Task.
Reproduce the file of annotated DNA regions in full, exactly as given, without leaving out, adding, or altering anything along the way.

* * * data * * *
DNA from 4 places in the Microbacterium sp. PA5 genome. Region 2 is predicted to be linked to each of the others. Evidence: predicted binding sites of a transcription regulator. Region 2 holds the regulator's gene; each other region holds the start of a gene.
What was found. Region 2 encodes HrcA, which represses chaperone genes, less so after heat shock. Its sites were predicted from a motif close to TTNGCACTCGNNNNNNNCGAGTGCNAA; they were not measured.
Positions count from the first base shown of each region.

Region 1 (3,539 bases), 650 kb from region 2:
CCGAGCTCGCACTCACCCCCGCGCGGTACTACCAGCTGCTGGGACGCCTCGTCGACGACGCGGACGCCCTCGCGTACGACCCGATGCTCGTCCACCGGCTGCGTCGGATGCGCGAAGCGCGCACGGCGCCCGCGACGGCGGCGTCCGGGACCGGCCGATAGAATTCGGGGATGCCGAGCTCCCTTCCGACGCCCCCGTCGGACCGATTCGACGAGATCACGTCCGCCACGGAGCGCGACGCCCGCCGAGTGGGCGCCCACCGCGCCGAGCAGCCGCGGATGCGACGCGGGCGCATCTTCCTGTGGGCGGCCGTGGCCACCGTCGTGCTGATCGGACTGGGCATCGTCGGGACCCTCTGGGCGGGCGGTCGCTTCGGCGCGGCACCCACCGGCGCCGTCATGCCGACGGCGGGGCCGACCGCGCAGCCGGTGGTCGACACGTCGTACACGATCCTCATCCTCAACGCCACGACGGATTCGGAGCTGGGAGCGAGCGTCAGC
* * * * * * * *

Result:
DNA from 4 places in the Microbacterium sp. PA5 genome. Region 2 is predicted to be linked to each of the others. Evidence: predicted binding sites of a transcription regulator. Region 2 holds the regulator's gene; each other region holds the start of a gene.
What was found. Region 2 encodes HrcA, which represses chaperone genes, less so after heat shock. Its sites were predicted from a motif close to TTNGCACTCGNNNNNNNCGAGTGCNAA; they were not measured.
Positions count from the first base shown of each region.

Region 1 (3,539 bases), 650 kb from region 2:
CCGAGCTCGCACTCACCCCCGCGCGGTACTACCAGCTGCTGGGACGCCTCGTCGACGACGCGGACGCCCTCGCGTACGACCCGATGCTCGTCCACCGGCTGCGTCGGATGCGCGAAGCGCGCACGGCGCCCGCGACGGCGGCGTCCGGGACCGGCCGATAGAATTCGGGGATGCCGAGCTCCCTTCCGACGCCCCCGTCGGACCGATTCGACGAGATCACGTCCGCCACGGAGCGCGACGCCCGCCGAGTGGGCGCCCACCGCGCCGAGCAGCCGCGGATGCGACGCGGGCGCATCTTCCTGTGGGCGGCCGTGGCCACCGTCGTGCTGATCGGACTGGGCATCGTCGGGACCCTCTGGGCGGGCGGTCGCTTCGGCGCGGCACCCACCGGCGCCGTCATGCCGACGGCGGGGCCGACCGCGCAGCCGGTGGTCGACACGTCGTACACGATCCTCATCCTCAACGCCACGACGGATTCGGAGCTGGGAGCGAGCGTCAGC